Tag: aviation tax

IRS Federal Excise Tax Surprise – New Rules For Aircraft Management Companies?

IRS Federal Excise Tax
IRS excise tax & aircraft management companies:  and you thought the catering was exempt

The IRS’ new view of federal excise tax on aircraft management services in unwelcome indeed. To recap, in an IRS Chief Counsel Memorandum Re Federal Excise Tax and Aircraft Management Companies, the IRS is taking the position that aircraft services such as hiring and providing pilots and management services, even for part 91 aircraft, are “amounts paid” for “transportation services” and therefore subject to federal excise tax.  This in essence has the potential to raise general aviation services costs by 7.5%, a federal excise tax surprise that neither aircraft management companies nor aircraft owners need in this environment.

It has never been disputed that ” amounts paid” for commercial flights under Parts 121 or 135 are subject to excise tax as “taxable transportation”, and the price and availability of these flights reflect this.  Part 91 owners and operators make a conscious decision to assume more risk in retaining “operational control” of their flights and pay management companies for collateral services in making pilots, fuel and services available.  We could be left under the IRS’ new policy where a private aircraft owner would have to pay excise tax for flights over which he still has full legal liability.  This is clearly a surprise when it comes to federal excise tax, for the owners and aircraft management company alike.

Unfortunately there is also a “gotcha” factor here.  One might conclude that the IRS’ apparent aggressiveness with respect to auditing, and potentially assessing, federal excise tax against aircraft management companies is designed to catch us off guard.  There are a couple of problems with this.  First, a Chief Counsel opinion details the Service’s interpretation of existing law.  It is not equivalent to the Internal Revenue Code, regulations or Tax Court decisions, and therefore forms a questionable basis upon which to set aircraft management companies up for formal federal excise tax audits.  Second, if in time aircraft management companies are deemed to be receiving “amounts paid for taxable transportation” for support services, the industry must be given some reasonable opportunity to adjust to this without facing retroactive application of a brand-new interpretation along with the interest and penalties that go with it.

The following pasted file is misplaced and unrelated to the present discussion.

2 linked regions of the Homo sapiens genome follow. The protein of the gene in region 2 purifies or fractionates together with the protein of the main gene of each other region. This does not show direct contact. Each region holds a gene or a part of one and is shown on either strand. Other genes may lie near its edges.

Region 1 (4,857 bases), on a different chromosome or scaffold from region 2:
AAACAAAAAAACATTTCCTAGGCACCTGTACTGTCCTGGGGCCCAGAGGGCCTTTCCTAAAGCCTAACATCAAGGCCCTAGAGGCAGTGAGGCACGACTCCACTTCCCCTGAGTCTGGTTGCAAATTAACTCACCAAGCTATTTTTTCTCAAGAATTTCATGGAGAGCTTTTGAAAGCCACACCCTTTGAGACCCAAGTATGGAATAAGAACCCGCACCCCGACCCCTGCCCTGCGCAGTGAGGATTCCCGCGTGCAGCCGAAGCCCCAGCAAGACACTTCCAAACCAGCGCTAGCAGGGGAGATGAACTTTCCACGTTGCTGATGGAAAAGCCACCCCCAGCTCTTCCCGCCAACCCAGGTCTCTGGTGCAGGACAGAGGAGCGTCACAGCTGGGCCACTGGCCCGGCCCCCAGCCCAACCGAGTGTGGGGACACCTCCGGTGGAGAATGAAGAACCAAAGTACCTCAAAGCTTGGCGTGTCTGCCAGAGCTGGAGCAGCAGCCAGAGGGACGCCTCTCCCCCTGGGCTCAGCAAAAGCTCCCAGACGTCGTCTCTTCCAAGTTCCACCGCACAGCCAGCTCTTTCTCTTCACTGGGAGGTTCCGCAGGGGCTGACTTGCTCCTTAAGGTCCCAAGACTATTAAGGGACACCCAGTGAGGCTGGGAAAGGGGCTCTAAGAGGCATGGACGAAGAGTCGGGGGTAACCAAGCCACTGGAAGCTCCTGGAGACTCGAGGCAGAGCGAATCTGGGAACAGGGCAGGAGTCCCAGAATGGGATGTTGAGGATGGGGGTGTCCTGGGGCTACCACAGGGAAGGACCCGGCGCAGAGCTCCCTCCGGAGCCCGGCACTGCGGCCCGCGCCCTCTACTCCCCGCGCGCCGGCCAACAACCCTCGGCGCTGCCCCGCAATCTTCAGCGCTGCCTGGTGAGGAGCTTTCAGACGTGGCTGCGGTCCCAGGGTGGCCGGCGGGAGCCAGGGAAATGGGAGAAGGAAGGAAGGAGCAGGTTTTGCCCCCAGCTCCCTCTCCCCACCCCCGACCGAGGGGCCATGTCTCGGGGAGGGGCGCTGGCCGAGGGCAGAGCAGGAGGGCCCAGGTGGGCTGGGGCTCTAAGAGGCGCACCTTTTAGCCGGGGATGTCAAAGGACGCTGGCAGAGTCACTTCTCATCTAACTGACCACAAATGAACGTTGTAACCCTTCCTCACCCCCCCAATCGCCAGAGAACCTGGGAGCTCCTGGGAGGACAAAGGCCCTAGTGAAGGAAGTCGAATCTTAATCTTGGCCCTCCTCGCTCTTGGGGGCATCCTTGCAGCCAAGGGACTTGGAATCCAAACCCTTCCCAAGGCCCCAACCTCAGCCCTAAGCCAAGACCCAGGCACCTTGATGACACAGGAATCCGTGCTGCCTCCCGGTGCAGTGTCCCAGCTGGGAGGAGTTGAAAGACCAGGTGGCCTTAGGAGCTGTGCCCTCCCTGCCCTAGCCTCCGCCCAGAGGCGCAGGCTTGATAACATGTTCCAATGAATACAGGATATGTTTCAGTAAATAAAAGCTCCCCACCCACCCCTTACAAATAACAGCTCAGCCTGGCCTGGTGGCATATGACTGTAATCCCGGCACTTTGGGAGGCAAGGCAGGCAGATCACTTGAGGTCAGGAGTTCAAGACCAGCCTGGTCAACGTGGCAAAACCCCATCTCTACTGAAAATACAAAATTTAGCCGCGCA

Call me for a free phone consultation if you think you may be subject to the new federal excise tax rules.  877.771.1131

Year End 100% Aircraft Bonus Depreciation

Aircraft Bonus Depreciation
Aircraft bonus depreciation still in sight

From year-end 2011:  “As the holidays approach our thoughts become preoccupied with but one thing: how can I purchase an aircraft and write off 100% of the cost basis in the first year? Well, perhaps not for everyone, but here’s what you need to know: if you purchase an aircraft and place it in service by December 31, 2011 you will qualify for the 100% bonus provision provided you meet all of the other requirements. This is a considerable benefit under any circumstances.

If this is NOT possible, however, and you must place your aircraft in service next year, you are probably still better off than you would have been had you “only” been able to take the 50% bonus. This is because assets placed in service in the fourth quarter of the year do not receive the full first-year depreciation allowance. Your bonus allowance reverts back to 50% for assets placed in service in 2012. By waiting until early next year, you still receive this benefit, but are now able to take the full year MACRS depreciation allowance. In other words, unless the value of your depreciation allowance is considerably greater than it will be next year, you’re better off taking your time and making sure you have done your tax planning carefully, not only at the federal but also at the state – sales tax – level.”

Update 2012:  The good news:  100% bonus depreciation is still with us on qualified aircraft purchases through the end of this year.  What’s “qualified”?  There are several factors, including that you purchase a new (or substantially rebuilt) aircraft, and that you take delivery and place it in service before the end of the year.

The bad news:  This might not be around forever, which as bad news goes is pretty acceptable in my book.

On “Corporate Jet Loopholes” and other silly titles